WikiCable: Dispatch ends an Al Jazeera career

Today, the CONFIDENTIAL 20 October 2005 dispatch from Ambassador Chase Untermeyer in Doha, Qatar, that led to today’s ouster of the News Editor of Al Jazeera. The offense? Dancing to the U.S. State Department’s tune.

First the story, from the Associated Press:

The Al-Jazeera satellite TV channel has announced Tuesday that its director has stepped down after serving the network for eight years.

Wadah Khanfar’s resignation follows release of documents by Wikileaks, purporting to show he had close ties with the U.S. and agreed to remove some content in response to American objections.

The leaked 2010 U.S. diplomatic cable indicated that Khanfar was in constant contact with the U.S. Defense Intelligence Agency, responding to U.S. complaints of negative coverage and promising to tone down items on the station’s website. The cables referred to Qatari Ministry of Foreign Affairs as “MFA” which passed him some of the DIA reports.

Al-Jazeera said in a statement that Khanfar expressed his desire to resign in July, and that his replacement was arranged one month ago to “to ensure a smooth transition.” The statement did not refer to the leaked cable.

Read the rest.

And with that for a preface, here’s the cable, posted online here. PAO is public affairs office.

C O N F I D E N T I A L SECTION 01 OF 02 DOHA 001765
E.O. 12958: DECL: 10/19/2010



Classified By: Ambassador Chase Untermeyer, Reasons 1.4 (b&d)

1. (C) Summary: PAO met 10/19 with Al Jazeera Managing Director Wadah Khanfar to discuss the latest DIA [Defense Intelligence Agency] report on Al Jazeera and disturbing Al Jazeera website content. Khanfar is preparing a written response to the DIA points from July, August and September which should be available during the coming week. Khanfar said the most recent website piece of concern to the USG has been toned down and that he would have it removed over the subsequent two or three days. End summary.

2. (C) Per Ref A, PAO gave Khanfar a hard copy of DIA’s unclassified snippets from July, August and September. Khanfar said he had recently received hard copies of the July and August snippets via the MFA and was in the process of preparing a written response to them. He said he would include September’s points in the report and pass it to PAO during the course of the coming week. “We need to fix the method of how we receive these reports,” said Khanfar, noting that he had found one of them (presumably sent from the MFA) “on the fax machine.”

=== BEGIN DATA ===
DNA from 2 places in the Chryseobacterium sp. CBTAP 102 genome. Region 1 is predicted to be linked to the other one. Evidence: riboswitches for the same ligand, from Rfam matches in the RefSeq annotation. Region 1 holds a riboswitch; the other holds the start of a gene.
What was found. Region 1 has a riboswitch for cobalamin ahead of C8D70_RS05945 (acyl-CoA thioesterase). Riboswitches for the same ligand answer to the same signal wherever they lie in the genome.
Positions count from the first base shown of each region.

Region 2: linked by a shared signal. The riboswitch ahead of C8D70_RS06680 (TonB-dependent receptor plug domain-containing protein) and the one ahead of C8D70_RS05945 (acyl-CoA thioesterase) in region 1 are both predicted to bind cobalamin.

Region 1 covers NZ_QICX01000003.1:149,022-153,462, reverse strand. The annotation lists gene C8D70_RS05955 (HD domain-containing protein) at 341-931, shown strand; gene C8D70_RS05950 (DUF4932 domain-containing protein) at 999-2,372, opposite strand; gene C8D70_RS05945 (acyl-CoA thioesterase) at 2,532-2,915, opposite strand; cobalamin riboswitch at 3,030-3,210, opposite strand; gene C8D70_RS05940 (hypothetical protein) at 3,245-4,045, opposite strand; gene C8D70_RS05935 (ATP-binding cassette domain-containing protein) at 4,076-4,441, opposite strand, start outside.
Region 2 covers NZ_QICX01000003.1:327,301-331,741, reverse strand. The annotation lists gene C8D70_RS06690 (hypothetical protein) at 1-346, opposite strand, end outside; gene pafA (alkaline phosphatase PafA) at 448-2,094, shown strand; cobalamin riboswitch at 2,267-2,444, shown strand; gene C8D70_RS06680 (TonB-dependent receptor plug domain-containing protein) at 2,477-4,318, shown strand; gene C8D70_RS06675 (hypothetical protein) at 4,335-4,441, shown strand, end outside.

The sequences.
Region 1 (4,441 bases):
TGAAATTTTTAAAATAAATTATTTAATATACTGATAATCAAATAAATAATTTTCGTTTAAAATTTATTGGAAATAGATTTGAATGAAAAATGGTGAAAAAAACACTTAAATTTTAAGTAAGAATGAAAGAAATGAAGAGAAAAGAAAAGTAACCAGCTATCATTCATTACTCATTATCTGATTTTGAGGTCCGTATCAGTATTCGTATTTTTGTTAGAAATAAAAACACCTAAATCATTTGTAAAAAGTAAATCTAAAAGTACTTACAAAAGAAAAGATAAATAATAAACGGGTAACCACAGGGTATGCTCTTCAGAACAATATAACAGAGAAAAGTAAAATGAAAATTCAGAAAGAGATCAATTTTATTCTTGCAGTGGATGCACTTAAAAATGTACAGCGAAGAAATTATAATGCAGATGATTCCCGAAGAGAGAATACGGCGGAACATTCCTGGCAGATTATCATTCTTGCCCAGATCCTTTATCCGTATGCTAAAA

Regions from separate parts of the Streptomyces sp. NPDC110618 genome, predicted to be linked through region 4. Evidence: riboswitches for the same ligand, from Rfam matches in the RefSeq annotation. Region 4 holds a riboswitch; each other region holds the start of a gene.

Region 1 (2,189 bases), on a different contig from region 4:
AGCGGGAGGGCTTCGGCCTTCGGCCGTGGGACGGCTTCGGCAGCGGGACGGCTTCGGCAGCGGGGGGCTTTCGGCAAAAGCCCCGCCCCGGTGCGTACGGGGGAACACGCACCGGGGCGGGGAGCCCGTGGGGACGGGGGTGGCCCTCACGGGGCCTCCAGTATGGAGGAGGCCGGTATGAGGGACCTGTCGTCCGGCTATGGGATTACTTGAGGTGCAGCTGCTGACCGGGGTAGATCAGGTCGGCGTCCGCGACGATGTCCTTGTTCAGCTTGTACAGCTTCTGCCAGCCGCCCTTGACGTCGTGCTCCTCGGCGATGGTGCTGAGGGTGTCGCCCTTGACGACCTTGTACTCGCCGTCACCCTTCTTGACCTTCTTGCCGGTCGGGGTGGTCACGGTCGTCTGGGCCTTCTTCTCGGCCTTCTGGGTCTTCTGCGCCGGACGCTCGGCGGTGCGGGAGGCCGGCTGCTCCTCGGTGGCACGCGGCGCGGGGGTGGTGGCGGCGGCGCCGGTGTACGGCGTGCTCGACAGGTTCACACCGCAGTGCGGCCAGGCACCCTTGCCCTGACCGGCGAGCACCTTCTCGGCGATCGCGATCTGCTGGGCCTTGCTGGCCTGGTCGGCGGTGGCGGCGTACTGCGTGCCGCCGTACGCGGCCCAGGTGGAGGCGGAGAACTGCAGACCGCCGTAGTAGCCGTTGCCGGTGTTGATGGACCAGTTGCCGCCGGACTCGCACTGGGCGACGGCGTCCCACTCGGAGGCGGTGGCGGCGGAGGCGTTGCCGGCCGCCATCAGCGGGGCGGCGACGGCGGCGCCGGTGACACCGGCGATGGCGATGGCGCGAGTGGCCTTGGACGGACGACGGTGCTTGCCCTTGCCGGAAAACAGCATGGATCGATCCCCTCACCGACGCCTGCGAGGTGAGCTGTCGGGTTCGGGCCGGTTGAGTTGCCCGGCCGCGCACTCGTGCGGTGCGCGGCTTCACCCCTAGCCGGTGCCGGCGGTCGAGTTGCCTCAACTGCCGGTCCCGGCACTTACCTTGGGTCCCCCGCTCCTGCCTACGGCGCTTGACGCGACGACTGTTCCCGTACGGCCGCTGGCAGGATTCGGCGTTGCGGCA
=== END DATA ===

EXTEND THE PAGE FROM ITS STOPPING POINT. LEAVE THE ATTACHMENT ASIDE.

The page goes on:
DIA’s unclassified snippets for September

3. (C) PAO told Khanfar that despite an overall decrease in negative coverage since February, the month of September showed a worrying increase in such programming over the previous month. She summarized the latest USG reporting on Al Jazeera by noting that problems still remain with double-sourcing in Iraq; identifying sources; use of inflammatory language; a failure to balance of extremist views; and the use of terrorist tapes.

4. (C) Having had an opportunity to review the July and August reports, Khanfar said he had several observations to make. On a semantic level, he objected to the use of the word “agreement” as used in the August report on the first page, under the heading “Violence in Iraq”, where a sentence reads: “In violation of the station’s agreement several months ago with US officials etc”. “The agreement was that it was a non-paper,” said Khanfar. “As a news organization, we cannot sign agreements of this nature, and to have it here like this in writing is of concern to us.”